Today is Sept. 29, the 98th anniversary of the death of an American pilot named Frank Luke Jr. At the age of 21, over the span of about six weeks, Luke went from unknown ferry pilot to squadron pariah to national hero to suicidal martyr in a stunningly tragic arc that the American war machine continues to obscure.

2nd Lt. Frank Luke Jr., 1917.

2nd Lt. Frank Luke Jr., 1917.

Luke was the cocky, athletic son of German immigrants who settled in Arizona. He arrived at the 27th Pursuit Squadron in the late summer of 1918 and quickly became an outcast. Only the squadron’s other “German” — a remarkable young man from Boston named Joe Wehner — would fly with him.

The two set out to prove their worth and met some early success in dangerous attacks on well-defended observation balloons. But on Sept. 18, Wehner died defending Luke from a surprise attack by German Fokker DVIIs as Luke destroyed two observation balloons. When Luke returned his attention to Wehner, he apparently realized that his wingman had been shot down, and attacked the German fighter formation, shooting down two of them. On his way home, he spotted an unprotected German recon plane, and gunned its two-man crew to death just for good measure.

Luke’s incredibly violent 10 minutes on Sept. 18 made him America’s top ace, front-page news on The New York Times, and the country’s first World War I hero. It also appears to have put him on a fatal downward spiral. After noticing that Luke looked morose while touring the battlefield with a photographer on Sept. 19, Wing Commander Harold Hartney sent him on leave for a week. But when his replacement wingman was shot down shortly after Luke returned to flight status, the Arizonan became increasingly erratic.

Luke’s emotional collapse took place against the backdrop of a leadership change in his squadron, where the pilots found themselves literally broken into two camps: Those in the clique of the newly promoted Capt. Alfred Grant, and those who backed a more deserving veteran pilot named Jerry Vasconcelles. The split between the two factions proved so severe that Hartney, the squadron’s recently promoted former commander — sent Vasconcelles to command a forward airfield near Verdun to help things cool off.

Luke, who was stuck at the main base at Rembercourt with Grant, had been disliked by the squadron’s more experienced pilots since his arrival. Matters only got worse when Luke claimed to have shot down a German plane and his squadron mates called him a liar. Later, when Luke began racking up observed victories, the disdain of his fellow pilots turned to jealous hatred.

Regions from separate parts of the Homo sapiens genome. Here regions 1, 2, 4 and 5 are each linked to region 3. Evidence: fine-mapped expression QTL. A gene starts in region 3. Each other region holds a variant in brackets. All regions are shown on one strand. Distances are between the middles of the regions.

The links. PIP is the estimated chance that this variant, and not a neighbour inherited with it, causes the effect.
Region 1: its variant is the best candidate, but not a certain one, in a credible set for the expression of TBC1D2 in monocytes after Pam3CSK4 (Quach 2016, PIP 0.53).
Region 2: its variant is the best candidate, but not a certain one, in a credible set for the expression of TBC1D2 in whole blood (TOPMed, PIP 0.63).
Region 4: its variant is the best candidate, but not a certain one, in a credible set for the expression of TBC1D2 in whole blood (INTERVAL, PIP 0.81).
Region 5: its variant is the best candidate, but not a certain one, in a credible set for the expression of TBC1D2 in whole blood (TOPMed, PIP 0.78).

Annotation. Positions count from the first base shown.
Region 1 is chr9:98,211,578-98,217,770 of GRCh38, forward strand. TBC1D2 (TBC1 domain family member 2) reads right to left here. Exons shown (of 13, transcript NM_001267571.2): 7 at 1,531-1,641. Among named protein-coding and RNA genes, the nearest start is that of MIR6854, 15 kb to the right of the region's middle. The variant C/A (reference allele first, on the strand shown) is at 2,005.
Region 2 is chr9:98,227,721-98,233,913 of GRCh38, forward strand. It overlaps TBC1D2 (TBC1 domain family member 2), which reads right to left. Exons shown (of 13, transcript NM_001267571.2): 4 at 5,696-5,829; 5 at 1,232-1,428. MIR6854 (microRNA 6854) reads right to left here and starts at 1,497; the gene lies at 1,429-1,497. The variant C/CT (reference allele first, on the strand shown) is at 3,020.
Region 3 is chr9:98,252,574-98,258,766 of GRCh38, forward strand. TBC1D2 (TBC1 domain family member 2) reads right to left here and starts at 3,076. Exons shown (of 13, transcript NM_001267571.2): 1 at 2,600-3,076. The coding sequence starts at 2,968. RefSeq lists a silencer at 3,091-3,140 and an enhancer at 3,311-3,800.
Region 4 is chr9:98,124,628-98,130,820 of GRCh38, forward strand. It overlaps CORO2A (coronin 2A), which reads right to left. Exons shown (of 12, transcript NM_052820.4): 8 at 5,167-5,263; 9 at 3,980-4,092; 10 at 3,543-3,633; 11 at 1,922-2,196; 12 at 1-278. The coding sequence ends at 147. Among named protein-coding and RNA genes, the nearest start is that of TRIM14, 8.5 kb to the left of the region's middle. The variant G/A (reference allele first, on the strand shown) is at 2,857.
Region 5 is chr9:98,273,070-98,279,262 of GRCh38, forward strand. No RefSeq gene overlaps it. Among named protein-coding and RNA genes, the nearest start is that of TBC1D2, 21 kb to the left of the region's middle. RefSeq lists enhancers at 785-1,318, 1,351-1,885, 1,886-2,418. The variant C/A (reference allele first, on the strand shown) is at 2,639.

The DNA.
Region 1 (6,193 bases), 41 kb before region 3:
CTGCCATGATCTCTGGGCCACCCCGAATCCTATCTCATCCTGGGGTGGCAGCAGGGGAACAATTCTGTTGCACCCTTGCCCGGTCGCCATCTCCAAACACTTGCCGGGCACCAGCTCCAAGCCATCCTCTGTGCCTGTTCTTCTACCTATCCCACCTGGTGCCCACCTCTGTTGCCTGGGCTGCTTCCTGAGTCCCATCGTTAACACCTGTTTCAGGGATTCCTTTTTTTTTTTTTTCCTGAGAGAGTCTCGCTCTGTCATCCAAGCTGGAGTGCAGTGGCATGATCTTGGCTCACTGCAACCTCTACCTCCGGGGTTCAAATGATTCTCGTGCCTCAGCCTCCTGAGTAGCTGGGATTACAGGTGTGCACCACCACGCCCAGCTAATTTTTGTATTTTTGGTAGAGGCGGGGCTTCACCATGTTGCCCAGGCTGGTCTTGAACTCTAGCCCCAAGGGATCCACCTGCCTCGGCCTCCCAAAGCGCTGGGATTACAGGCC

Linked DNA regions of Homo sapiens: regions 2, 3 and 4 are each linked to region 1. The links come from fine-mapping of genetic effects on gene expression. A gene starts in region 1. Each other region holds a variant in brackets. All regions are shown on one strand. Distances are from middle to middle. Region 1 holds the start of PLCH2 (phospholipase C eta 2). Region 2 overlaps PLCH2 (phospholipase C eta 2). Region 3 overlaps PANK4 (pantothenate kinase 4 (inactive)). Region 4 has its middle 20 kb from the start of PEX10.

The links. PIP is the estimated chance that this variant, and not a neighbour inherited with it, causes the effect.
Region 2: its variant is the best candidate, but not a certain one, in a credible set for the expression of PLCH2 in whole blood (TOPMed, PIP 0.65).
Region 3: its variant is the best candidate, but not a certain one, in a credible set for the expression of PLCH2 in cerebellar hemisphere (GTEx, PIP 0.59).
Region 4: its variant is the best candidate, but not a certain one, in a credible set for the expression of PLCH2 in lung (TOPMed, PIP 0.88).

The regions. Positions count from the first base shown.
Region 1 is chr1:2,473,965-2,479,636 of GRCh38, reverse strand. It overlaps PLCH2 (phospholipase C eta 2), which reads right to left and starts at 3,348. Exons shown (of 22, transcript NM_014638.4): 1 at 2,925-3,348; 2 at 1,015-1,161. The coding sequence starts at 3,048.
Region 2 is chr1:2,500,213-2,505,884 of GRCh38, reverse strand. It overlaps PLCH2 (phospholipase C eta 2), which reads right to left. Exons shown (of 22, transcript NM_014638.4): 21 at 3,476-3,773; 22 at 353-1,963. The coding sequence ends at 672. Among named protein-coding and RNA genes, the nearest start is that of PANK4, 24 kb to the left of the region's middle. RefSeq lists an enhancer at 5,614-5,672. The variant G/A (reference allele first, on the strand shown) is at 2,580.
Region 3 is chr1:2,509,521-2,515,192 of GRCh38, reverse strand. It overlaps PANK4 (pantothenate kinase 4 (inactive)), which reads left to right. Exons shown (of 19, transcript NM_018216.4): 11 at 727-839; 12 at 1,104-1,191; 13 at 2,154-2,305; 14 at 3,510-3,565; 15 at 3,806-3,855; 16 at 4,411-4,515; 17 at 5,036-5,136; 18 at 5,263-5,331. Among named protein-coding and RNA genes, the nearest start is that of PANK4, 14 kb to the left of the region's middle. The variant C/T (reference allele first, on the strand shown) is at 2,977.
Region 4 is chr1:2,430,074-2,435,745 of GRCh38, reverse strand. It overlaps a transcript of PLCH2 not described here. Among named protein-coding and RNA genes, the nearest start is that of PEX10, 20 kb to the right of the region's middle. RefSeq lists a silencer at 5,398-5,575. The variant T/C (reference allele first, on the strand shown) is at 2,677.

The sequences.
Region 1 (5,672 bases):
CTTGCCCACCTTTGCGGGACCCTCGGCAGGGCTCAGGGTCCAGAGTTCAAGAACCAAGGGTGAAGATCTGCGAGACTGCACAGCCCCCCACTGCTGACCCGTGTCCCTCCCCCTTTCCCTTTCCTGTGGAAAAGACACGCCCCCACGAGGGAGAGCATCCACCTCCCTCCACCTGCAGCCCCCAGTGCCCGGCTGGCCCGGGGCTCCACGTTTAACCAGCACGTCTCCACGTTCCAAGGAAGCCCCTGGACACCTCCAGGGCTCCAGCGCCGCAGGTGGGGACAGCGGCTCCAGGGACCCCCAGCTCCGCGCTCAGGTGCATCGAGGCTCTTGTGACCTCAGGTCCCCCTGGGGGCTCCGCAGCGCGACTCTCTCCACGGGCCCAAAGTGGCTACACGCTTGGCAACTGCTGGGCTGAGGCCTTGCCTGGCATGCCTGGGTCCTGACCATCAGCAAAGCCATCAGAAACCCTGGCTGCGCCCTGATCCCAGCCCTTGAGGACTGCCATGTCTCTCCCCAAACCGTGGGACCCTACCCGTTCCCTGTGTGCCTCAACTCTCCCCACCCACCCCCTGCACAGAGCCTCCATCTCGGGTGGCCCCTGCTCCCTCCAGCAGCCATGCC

At one point in mid-September, perhaps in response to this intra-squadron animosity, Grant sent Luke on an extremely dangerous balloon-busting mission. Apparently unknown to Luke, Grant also ordered the other pilots assigned to the mission to observe Luke’s actions without offering any support, even if he were attacked by German fighters. Not only did Luke somehow manage to destroy the balloon and evade the interceptors while his “brothers in arms” watched safely from a distance, but after returning to the aerodrome he attempted to refuel and reload and return for more.

The other pilots, perhaps shamed by Luke’s inferred knowledge that Grant had sent him out to die, had to physically restrain him from getting back in his plane. 

Eventually Grant ordered Luke grounded, which was essentially the only responsible thing to do. America’s top ace had become increasingly self-destructive. But Luke was also the squadron’s only hero, an A-List celebrity in the United States, and a well-liked figure among the 27th’s enlisted men. He ignored Grant’s orders, effectively stole a SPAD XIII fighter with the apparent assistance of some mechanics, and then flew to Vasconselles’ little forward air base near Verdun.

Grant, of course, was livid, and issued an arrest order for Luke. When the order reached Hartney at wing headquarters, the plucky little Canadian intervened. Rather than publish the order, Hartney flew unattended to Vasconcelles’ airfield, finding Luke right where he expected him to be. After conferring with the disturbed young pilot, Hartney cleared Luke to engage in a one-man, unsupported, rage-fueled suicide attack on three observation balloons across the trenches in German-occupied France.

Tethered observation balloons are now a relic of history, but in 1918 they were considered a Great War commander’s most valuable assets. They allowed highly trained observers to report — in real time, via a telephone line that descended to a switchboard on the ground — all sorts of enemy actions.Their most prized ability was redirecting artillery fire, relaying corrections that helped distant gunners drop their rounds on their intended targets. To protect these assets, commanders surrounded their balloons with rings of machine and anti-aircraft guns, then kept their finest interceptor squadrons on almost constant patrol above.